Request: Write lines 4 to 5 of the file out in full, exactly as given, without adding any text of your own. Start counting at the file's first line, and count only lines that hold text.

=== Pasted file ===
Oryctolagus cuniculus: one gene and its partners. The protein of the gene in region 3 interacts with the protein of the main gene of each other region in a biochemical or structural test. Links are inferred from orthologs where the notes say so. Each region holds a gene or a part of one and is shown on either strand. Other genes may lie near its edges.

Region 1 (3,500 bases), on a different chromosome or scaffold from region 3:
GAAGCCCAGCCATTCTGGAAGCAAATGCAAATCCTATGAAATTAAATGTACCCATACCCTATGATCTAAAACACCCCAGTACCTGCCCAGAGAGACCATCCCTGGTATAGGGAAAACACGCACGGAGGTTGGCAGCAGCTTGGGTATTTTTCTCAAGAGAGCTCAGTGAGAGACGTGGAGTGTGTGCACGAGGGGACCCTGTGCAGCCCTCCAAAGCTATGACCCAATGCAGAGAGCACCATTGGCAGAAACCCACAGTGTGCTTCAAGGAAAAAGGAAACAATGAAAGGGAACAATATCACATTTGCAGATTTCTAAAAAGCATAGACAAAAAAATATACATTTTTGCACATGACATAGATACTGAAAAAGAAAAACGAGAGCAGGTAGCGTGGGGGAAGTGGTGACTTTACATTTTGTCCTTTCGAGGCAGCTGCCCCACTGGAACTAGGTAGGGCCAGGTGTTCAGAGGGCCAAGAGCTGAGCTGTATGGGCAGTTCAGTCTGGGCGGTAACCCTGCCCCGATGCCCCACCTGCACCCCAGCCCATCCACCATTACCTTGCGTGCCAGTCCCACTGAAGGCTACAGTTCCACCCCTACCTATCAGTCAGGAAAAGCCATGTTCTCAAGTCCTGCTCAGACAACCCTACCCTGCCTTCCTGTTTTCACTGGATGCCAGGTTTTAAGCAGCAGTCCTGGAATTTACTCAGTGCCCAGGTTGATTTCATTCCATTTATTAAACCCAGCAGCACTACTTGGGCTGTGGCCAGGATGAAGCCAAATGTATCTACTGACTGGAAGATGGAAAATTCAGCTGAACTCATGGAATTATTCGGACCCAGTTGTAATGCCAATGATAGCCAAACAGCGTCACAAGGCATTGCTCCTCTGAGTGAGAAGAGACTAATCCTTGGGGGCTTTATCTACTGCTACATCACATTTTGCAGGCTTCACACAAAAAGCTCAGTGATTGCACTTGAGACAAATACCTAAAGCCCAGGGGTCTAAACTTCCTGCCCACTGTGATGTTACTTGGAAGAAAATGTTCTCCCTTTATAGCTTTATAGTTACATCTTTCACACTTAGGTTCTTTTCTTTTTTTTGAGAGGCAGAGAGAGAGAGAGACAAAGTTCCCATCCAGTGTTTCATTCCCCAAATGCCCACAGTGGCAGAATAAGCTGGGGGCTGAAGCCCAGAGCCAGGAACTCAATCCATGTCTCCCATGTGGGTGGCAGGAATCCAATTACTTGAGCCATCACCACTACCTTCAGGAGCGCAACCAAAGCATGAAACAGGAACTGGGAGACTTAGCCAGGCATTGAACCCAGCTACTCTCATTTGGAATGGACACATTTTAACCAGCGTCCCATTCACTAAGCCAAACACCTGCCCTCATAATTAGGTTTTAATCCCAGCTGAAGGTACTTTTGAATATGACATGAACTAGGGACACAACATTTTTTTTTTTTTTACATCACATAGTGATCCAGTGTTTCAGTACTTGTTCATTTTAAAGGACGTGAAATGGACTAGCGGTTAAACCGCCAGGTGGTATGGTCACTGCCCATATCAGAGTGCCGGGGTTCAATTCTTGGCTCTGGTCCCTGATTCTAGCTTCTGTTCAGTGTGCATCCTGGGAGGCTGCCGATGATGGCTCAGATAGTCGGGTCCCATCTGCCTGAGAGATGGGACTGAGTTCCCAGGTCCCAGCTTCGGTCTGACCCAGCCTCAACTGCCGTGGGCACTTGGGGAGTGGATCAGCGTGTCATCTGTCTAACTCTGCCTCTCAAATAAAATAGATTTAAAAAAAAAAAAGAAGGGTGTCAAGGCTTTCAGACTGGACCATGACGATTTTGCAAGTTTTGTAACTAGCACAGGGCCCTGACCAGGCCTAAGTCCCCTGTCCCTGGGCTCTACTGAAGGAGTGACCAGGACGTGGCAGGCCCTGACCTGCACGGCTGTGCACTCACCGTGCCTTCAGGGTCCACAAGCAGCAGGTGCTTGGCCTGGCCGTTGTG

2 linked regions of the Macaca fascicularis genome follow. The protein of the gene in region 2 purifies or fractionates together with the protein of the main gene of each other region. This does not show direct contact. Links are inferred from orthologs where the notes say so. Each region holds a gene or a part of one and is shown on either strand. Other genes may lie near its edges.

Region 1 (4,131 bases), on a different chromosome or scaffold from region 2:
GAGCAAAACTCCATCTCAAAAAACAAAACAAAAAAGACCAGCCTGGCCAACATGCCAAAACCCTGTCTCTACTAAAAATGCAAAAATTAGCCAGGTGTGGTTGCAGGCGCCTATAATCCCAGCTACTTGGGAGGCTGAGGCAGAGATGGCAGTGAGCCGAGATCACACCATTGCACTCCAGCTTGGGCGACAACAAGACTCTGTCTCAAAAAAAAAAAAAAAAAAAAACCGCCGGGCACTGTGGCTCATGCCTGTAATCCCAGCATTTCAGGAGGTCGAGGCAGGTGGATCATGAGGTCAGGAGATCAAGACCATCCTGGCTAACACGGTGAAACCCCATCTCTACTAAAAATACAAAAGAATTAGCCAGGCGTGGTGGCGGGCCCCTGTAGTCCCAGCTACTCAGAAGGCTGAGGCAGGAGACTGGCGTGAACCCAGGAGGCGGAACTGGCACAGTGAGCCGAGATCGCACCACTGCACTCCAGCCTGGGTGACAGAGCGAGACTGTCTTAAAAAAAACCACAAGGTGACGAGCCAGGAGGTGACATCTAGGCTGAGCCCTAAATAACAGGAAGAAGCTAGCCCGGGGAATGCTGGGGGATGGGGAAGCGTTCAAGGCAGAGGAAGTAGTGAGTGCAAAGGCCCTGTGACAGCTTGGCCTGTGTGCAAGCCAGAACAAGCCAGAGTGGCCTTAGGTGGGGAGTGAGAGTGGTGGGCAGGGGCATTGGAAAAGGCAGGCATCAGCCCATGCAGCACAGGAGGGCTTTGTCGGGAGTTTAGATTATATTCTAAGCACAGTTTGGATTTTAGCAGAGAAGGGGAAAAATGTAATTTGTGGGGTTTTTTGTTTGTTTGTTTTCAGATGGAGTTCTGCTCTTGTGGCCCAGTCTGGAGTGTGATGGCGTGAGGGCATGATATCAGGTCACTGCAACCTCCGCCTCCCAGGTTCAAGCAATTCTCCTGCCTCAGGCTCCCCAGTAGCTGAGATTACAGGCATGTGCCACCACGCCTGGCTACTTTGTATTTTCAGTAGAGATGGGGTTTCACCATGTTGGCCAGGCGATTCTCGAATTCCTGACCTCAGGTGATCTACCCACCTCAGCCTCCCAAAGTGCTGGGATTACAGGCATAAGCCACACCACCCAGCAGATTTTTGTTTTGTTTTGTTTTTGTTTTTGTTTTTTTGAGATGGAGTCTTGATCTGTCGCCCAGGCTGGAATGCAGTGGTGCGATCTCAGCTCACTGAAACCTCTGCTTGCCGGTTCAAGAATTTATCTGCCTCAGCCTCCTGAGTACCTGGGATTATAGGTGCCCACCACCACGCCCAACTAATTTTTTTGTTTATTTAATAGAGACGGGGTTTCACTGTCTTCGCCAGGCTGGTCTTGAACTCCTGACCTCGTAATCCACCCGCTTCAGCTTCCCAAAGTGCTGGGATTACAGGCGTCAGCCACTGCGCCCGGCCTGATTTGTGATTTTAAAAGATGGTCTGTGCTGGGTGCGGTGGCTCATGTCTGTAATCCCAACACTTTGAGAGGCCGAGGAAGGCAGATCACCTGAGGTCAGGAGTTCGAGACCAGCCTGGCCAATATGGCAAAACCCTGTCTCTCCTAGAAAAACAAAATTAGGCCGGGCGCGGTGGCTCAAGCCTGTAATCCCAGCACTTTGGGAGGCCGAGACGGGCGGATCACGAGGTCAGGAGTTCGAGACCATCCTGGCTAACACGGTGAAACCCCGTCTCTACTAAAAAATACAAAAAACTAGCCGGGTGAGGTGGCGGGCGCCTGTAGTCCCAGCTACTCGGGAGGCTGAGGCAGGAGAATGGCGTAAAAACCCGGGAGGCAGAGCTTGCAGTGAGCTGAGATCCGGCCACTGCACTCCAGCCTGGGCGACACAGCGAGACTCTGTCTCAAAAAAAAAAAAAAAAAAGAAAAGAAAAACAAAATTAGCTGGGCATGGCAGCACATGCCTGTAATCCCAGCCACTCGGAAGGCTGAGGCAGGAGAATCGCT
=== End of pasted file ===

2 linked regions of the Macaca fascicularis genome follow. The protein of the gene in region 2 purifies or fractionates together with the protein of the main gene of each other region. This does not show direct contact. Links are inferred from orthologs where the notes say so. Each region holds a gene or a part of one and is shown on either strand. Other genes may lie near its edges.

Region 1 (4,131 bases), on a different chromosome or scaffold from region 2: